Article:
Dangerous Dan Thoughts and musings on the world


Sharpton Dream-Busting

Filed under: Politics,Society — Dangerous Dan @ 8:00 pm

In a Dartmouth speech Thursday, Al Sharpton complained about Bush:

"The irony for me is that George Bush, after spending the week lobbying for Alito, justifying wiretaps and explaining for the thousandth time why he did not respond to Katrina, will stand somewhere on Monday and piously act as though he remembers Dr. King, when in fact, he has stood against everything Dr. King represented and is probably the most renowned Dr. King dream-buster that we've seen in the last 20 years."

A dream-buster, eh? Since we're close to MLK day, let's again look at that dream that King had:

Let us not wallow in the valley of despair, I say to you today, my friends.

And so even though we face the difficulties of today and tomorrow, I still have a dream. It is a dream deeply rooted in the American dream.

I have a dream that one day this nation will rise up and live out the true meaning of its creed: "We hold these truths to be self-evident, that all men are created equal."

I have a dream that one day on the red hills of Georgia, the sons of former slaves and the sons of former slave owners will be able to sit down together at the table of brotherhood.

I have a dream that one day even the state of Mississippi, a state sweltering with the heat of injustice, sweltering with the heat of oppression, will be transformed into an oasis of freedom and justice.

I have a dream that my four little children will one day live in a nation where they will not be judged by the color of their skin but by the content of their character.

Here are ways in which Al Sharpton has supported the dream:

In 1987, Sharpton got involved in the Tawana Brawley hoax. A girl, Brawley, scrawled racial epithets on herself and smeared on some feces for good measure. She then claimed that six white men, one of whom was supposed to be a police officer, raped and abused her and then dumped her. Turns out she was just trying not to get into trouble for not coming home for several days. Sharpton, though, jumped on it and went so far as to baselessly accuse an assistant D.A., Steven Pagones, as being one of the rapists.

The hoax was exposed and Pagones, after a ten-year court fight, finally one a defamation suit against Sharpton. Sharpton has never apologized for what he did to Pagones or for his role in defending a liar and falsely inflaming racial passions.

During the Crown Heights riot of 1991, which occured after a 7 year-old black boy was accidently hit by a car in the motorcade of a prominent Rabbi, Sharpton freely incited anti-Semetic anger. Two people were killed by mobs, one Jewish man and another whom the mob thought was Jewish, and another 100 Jews were injured. At the boy's funeral, Sharpton accused the Crown Heights Jews of being diamond merchants working with Israel and and exploiting black labor in South Africa.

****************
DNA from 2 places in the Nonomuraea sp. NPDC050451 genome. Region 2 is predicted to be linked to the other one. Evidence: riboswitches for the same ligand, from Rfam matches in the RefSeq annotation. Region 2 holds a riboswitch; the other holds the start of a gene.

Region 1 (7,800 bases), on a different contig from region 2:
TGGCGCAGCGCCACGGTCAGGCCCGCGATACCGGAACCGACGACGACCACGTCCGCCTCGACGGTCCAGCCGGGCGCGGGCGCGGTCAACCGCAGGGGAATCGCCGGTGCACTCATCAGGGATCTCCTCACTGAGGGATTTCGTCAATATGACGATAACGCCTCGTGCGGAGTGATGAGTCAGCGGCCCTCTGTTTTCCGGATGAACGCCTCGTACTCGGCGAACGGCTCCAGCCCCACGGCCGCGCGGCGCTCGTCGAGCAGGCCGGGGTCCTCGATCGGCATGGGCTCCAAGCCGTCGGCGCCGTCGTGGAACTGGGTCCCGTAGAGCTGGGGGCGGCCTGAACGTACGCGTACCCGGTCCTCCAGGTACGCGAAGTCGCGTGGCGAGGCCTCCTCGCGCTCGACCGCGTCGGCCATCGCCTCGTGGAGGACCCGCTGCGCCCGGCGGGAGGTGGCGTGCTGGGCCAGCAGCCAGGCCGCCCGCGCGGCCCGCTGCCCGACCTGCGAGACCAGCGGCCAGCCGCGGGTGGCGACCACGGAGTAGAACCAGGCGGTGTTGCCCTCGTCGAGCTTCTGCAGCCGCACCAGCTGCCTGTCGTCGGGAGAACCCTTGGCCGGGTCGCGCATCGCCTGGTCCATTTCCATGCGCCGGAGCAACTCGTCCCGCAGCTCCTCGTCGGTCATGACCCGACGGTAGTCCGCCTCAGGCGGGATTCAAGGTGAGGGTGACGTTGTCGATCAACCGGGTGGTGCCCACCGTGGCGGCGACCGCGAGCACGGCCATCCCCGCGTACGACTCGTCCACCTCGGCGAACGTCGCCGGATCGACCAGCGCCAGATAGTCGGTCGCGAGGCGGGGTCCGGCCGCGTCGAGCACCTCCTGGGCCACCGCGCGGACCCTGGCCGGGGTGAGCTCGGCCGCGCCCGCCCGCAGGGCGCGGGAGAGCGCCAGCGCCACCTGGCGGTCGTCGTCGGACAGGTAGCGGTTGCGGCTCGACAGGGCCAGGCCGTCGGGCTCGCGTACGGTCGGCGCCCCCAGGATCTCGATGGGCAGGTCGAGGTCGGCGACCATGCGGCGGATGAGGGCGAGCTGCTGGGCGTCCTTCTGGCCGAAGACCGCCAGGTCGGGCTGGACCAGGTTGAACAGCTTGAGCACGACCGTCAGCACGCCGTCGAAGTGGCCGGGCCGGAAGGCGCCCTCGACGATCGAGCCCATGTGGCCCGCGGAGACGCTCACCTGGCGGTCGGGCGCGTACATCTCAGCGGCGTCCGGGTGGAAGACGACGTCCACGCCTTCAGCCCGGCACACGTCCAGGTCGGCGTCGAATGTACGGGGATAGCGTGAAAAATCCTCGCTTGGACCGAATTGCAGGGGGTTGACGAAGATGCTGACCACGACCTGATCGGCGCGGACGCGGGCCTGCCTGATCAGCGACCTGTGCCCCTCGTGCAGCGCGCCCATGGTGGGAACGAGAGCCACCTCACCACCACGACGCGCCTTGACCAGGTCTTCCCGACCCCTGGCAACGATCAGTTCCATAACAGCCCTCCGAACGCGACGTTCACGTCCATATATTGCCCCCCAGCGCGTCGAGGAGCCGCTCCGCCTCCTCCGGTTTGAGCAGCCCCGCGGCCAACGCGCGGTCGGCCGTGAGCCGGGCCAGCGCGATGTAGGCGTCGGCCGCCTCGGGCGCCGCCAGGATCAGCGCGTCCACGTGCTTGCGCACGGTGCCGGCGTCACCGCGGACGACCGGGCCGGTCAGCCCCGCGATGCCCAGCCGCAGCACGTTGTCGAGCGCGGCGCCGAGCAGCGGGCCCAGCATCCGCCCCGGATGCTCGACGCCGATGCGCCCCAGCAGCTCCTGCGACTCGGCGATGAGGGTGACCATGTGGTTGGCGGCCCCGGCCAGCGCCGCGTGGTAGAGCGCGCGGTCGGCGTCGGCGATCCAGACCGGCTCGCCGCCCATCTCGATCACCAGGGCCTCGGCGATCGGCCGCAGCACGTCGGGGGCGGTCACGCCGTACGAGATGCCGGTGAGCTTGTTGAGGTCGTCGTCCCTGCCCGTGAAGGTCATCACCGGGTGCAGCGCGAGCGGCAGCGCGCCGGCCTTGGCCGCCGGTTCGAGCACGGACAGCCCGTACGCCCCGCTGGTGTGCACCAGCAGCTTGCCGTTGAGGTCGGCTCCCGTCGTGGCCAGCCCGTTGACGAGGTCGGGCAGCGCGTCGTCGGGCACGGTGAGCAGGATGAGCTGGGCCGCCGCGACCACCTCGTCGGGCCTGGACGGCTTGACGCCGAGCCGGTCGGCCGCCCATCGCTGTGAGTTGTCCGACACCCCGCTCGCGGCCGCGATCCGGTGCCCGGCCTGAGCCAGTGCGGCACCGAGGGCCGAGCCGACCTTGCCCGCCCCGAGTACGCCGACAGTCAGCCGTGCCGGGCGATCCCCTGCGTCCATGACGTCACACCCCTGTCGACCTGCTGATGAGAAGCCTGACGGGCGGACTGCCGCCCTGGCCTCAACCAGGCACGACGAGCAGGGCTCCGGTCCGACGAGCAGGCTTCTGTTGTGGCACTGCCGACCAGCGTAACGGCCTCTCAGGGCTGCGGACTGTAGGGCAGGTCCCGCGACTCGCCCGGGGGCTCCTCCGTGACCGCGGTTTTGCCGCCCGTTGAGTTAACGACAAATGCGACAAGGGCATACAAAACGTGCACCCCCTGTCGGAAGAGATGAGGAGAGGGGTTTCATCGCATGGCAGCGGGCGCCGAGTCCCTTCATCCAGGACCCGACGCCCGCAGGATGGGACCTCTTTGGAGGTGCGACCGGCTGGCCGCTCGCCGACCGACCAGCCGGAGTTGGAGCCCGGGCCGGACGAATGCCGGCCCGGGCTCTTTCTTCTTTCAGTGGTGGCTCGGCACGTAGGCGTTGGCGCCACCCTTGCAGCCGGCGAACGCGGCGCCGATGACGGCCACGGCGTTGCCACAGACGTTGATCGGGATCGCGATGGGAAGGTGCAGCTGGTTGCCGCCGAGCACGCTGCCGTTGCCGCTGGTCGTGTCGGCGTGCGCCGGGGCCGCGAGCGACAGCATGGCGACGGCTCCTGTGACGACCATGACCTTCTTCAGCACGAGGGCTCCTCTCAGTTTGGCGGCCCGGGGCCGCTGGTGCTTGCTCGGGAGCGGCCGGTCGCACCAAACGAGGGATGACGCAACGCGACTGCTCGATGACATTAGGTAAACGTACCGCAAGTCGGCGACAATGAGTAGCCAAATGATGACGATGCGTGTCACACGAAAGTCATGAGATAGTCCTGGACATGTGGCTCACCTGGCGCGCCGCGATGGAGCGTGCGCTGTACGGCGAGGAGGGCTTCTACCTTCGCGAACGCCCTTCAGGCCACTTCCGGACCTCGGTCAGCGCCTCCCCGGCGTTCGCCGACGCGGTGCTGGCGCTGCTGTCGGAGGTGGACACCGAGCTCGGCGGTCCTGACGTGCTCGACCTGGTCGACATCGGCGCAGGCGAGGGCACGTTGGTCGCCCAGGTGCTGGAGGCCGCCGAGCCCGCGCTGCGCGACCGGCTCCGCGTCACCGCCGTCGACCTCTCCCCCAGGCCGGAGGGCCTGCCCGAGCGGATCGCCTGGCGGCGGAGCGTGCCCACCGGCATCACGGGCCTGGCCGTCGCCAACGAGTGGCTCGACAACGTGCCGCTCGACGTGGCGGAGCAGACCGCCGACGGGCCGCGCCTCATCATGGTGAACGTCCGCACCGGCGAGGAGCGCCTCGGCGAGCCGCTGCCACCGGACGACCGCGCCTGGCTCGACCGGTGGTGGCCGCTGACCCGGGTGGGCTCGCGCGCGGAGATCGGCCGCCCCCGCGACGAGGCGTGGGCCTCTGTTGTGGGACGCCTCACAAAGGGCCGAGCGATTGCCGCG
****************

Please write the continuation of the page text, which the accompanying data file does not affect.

Then in 1995, Sharpton accused a Jewish store owner in Harlem, whom he called "a white interloper," of trying to drive a neighboring black store owner out of business by raising the black owner's rent in order to expand his own, Freddy's Fashion Mart (actually, Freddy raised the rent on his black subtenant because the landowner, a large black landlord called United House of Prayer, raised his own rent). He held protests outside the store and the crowd calls for burning down the store. Later, one protester entered the store, shot four people, and set the place on fire, killing three more people. Sharpton initially claimed he never spoke at the rally until video evidence proved otherwise. He defended himself by saying, "What’s wrong with denouncing white interlopers?"

Yes, this is the Al Sharpton who is preserving Dr. King's dream of people being judged by the content of their character instead of the color of their skin. He's a race-baiting opporunist. He's a dream-buster.

1 Comment »

  1. […] Then there’s Sharpton. I already discussed him at length here, but want to add something else. He first preached a sermon at 4 years-old and was an ordained minister at 9. He was known as the boy wonder preacher. Young kids may have an instinctive idea of God’s love, but they certainly don’t know enough or have lived enough to be able to teach adults or to understand what they preach. A kid preaching that young merely has a gift for rhetoric and they have first learned the power that effective rhetoric can give them. That was Sharpton’s earliest lesson and I certainly don’t trust him. Permalink Trackbacks(0) Comments(0) […]

    Pingback by Dangerous Dan » Random Thoughts on Jesse and Al — 1/18/2006 @ 1:59 am

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